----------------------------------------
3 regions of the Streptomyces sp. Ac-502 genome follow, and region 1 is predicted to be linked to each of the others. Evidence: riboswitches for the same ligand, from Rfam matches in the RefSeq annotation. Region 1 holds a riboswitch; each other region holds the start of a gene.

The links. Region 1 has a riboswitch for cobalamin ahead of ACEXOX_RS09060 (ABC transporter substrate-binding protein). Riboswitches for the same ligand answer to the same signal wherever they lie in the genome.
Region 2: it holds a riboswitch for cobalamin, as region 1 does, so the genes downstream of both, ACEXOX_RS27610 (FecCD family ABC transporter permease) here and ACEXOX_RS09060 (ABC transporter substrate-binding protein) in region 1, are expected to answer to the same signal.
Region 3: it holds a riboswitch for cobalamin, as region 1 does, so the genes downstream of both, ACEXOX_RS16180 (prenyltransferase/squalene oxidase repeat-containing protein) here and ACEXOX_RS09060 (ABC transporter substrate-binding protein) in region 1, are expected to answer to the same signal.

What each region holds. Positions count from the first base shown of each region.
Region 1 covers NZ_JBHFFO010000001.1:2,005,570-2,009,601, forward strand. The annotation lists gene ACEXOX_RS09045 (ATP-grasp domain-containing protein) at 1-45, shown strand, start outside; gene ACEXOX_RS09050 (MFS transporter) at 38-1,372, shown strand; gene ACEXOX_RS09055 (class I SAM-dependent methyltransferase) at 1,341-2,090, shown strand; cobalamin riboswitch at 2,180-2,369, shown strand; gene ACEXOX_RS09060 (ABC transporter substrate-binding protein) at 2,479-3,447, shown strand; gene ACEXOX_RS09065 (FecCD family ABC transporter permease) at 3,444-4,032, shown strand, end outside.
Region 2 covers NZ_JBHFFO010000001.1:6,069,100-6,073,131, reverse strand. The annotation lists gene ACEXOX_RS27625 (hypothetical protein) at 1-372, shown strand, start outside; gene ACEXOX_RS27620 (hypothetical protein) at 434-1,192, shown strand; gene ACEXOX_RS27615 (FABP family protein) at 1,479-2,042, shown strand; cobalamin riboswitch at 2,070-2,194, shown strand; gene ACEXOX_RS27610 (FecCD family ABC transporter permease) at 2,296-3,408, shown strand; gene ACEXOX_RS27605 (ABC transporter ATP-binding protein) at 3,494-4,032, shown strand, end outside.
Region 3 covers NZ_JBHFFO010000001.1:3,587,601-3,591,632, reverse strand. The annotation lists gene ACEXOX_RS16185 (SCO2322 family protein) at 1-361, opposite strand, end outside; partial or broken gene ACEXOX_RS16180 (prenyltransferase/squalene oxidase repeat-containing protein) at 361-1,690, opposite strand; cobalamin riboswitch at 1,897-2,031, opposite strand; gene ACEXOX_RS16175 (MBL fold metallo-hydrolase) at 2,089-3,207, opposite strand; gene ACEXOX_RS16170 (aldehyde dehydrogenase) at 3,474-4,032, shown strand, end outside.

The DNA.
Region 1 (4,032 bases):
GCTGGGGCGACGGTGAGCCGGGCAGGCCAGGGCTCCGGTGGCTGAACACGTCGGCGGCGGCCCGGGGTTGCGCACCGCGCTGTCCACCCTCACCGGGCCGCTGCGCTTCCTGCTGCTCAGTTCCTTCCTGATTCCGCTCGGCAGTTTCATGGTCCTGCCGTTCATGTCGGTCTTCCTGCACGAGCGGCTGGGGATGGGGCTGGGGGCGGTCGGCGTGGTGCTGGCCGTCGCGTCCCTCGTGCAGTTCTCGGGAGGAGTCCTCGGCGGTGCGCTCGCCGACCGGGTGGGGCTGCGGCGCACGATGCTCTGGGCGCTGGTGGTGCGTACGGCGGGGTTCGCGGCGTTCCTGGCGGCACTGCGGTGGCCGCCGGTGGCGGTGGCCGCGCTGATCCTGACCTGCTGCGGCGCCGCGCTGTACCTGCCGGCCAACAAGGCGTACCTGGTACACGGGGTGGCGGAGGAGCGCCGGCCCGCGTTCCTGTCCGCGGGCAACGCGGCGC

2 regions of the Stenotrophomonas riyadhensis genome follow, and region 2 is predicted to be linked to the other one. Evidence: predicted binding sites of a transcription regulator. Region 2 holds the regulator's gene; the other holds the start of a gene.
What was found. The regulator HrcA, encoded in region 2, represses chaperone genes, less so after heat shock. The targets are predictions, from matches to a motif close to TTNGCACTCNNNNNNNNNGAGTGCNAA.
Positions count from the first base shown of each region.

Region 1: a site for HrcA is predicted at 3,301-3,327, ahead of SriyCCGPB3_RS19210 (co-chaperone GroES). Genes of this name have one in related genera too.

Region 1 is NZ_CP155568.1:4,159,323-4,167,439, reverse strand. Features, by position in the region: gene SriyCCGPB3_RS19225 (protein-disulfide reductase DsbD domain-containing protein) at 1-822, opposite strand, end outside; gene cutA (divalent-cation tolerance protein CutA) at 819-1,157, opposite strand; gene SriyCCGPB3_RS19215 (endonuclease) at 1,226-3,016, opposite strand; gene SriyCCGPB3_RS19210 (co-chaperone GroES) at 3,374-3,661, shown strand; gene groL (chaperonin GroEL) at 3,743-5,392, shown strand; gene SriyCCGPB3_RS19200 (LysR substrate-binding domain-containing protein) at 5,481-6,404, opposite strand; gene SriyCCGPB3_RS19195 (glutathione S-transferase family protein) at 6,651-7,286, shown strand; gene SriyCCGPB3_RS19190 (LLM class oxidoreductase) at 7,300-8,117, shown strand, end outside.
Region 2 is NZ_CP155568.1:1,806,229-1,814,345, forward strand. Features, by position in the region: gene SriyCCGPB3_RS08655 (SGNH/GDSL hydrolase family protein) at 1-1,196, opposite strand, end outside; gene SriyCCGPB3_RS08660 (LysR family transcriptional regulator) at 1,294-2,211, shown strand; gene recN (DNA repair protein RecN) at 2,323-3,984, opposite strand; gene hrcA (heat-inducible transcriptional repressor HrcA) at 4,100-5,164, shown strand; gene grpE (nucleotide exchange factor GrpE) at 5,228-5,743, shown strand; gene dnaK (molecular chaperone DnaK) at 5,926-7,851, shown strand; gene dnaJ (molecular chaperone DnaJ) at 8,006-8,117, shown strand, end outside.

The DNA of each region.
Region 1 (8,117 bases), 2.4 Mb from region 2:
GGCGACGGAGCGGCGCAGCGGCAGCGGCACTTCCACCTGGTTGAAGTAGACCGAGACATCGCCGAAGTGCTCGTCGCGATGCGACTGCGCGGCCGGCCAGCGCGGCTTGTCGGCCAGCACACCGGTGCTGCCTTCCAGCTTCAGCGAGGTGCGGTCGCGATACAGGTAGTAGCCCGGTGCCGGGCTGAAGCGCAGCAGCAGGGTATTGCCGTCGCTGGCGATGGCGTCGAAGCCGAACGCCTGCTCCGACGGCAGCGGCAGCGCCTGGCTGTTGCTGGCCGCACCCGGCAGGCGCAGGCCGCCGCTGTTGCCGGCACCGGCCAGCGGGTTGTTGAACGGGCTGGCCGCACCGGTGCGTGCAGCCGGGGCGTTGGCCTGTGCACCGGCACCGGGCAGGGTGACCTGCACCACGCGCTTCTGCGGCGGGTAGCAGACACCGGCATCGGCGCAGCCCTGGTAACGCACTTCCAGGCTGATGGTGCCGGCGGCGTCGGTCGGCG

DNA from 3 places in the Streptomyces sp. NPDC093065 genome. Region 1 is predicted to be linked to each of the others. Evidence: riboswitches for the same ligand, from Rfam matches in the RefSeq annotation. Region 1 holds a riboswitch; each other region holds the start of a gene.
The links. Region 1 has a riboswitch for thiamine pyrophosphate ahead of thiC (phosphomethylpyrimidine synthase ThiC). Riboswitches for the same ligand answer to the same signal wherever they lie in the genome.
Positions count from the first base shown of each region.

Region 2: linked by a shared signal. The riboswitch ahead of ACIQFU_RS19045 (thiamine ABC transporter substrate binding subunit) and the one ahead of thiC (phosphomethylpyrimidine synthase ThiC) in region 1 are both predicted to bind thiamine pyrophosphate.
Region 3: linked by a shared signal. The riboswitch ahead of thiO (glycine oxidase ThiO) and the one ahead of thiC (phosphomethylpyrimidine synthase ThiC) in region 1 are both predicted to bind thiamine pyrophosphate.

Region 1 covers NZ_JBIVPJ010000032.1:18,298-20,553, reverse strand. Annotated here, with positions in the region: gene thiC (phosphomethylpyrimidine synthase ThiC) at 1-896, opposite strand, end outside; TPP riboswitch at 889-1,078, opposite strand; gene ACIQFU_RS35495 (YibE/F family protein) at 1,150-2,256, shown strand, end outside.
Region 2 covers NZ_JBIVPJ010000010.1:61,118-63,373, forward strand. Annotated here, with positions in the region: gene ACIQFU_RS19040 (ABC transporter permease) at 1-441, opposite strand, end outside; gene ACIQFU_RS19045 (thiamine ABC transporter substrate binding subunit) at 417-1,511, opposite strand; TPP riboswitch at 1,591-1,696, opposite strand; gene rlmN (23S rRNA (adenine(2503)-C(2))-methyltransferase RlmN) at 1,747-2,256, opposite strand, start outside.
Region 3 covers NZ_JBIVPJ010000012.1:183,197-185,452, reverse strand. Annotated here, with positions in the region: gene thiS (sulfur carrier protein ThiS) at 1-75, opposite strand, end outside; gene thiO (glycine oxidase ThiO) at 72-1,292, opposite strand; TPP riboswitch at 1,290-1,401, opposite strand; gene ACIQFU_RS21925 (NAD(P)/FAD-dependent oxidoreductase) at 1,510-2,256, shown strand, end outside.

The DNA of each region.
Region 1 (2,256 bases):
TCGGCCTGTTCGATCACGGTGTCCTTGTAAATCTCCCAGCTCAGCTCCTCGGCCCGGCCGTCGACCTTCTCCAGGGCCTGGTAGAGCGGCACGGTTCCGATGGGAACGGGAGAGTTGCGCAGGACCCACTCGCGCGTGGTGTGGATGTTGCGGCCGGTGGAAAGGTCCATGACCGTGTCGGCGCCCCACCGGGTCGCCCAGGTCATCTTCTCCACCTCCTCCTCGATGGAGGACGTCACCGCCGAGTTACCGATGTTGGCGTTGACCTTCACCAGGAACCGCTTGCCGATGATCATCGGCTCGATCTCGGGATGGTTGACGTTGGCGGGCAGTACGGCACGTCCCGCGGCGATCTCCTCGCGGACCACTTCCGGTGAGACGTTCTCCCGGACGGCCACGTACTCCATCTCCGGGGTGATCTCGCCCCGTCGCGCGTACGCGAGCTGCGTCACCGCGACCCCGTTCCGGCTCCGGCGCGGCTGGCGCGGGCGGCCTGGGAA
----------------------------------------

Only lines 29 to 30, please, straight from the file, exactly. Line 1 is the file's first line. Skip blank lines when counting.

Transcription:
The DNA of each region.
Region 1 (2,256 bases):